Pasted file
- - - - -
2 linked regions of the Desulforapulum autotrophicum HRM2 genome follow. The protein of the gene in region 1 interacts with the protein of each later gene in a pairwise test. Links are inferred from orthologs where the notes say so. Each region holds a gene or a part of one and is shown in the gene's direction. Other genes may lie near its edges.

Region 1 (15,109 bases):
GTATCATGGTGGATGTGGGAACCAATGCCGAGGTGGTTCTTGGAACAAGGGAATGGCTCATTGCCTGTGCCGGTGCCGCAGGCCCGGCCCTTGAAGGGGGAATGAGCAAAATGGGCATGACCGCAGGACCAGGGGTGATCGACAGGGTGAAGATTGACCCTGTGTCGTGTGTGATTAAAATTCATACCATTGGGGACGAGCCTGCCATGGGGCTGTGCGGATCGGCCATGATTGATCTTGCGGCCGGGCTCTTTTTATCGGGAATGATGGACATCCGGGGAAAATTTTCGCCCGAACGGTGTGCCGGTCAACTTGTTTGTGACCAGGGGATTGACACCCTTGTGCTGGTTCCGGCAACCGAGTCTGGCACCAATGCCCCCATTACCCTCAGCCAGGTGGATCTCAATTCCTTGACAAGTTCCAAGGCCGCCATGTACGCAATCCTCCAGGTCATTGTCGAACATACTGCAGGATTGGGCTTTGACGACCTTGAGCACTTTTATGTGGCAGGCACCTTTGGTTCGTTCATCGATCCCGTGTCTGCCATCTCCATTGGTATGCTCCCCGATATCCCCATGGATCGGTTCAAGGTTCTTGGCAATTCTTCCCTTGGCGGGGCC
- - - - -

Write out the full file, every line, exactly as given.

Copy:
2 linked regions of the Desulforapulum autotrophicum HRM2 genome follow. The protein of the gene in region 1 interacts with the protein of each later gene in a pairwise test. Links are inferred from orthologs where the notes say so. Each region holds a gene or a part of one and is shown in the gene's direction. Other genes may lie near its edges.

Region 1 (15,109 bases):
GTATCATGGTGGATGTGGGAACCAATGCCGAGGTGGTTCTTGGAACAAGGGAATGGCTCATTGCCTGTGCCGGTGCCGCAGGCCCGGCCCTTGAAGGGGGAATGAGCAAAATGGGCATGACCGCAGGACCAGGGGTGATCGACAGGGTGAAGATTGACCCTGTGTCGTGTGTGATTAAAATTCATACCATTGGGGACGAGCCTGCCATGGGGCTGTGCGGATCGGCCATGATTGATCTTGCGGCCGGGCTCTTTTTATCGGGAATGATGGACATCCGGGGAAAATTTTCGCCCGAACGGTGTGCCGGTCAACTTGTTTGTGACCAGGGGATTGACACCCTTGTGCTGGTTCCGGCAACCGAGTCTGGCACCAATGCCCCCATTACCCTCAGCCAGGTGGATCTCAATTCCTTGACAAGTTCCAAGGCCGCCATGTACGCAATCCTCCAGGTCATTGTCGAACATACTGCAGGATTGGGCTTTGACGACCTTGAGCACTTTTATGTGGCAGGCACCTTTGGTTCGTTCATCGATCCCGTGTCTGCCATCTCCATTGGTATGCTCCCCGATATCCCCATGGATCGGTTCAAGGTTCTTGGCAATTCTTCCCTTGGCGGGGCC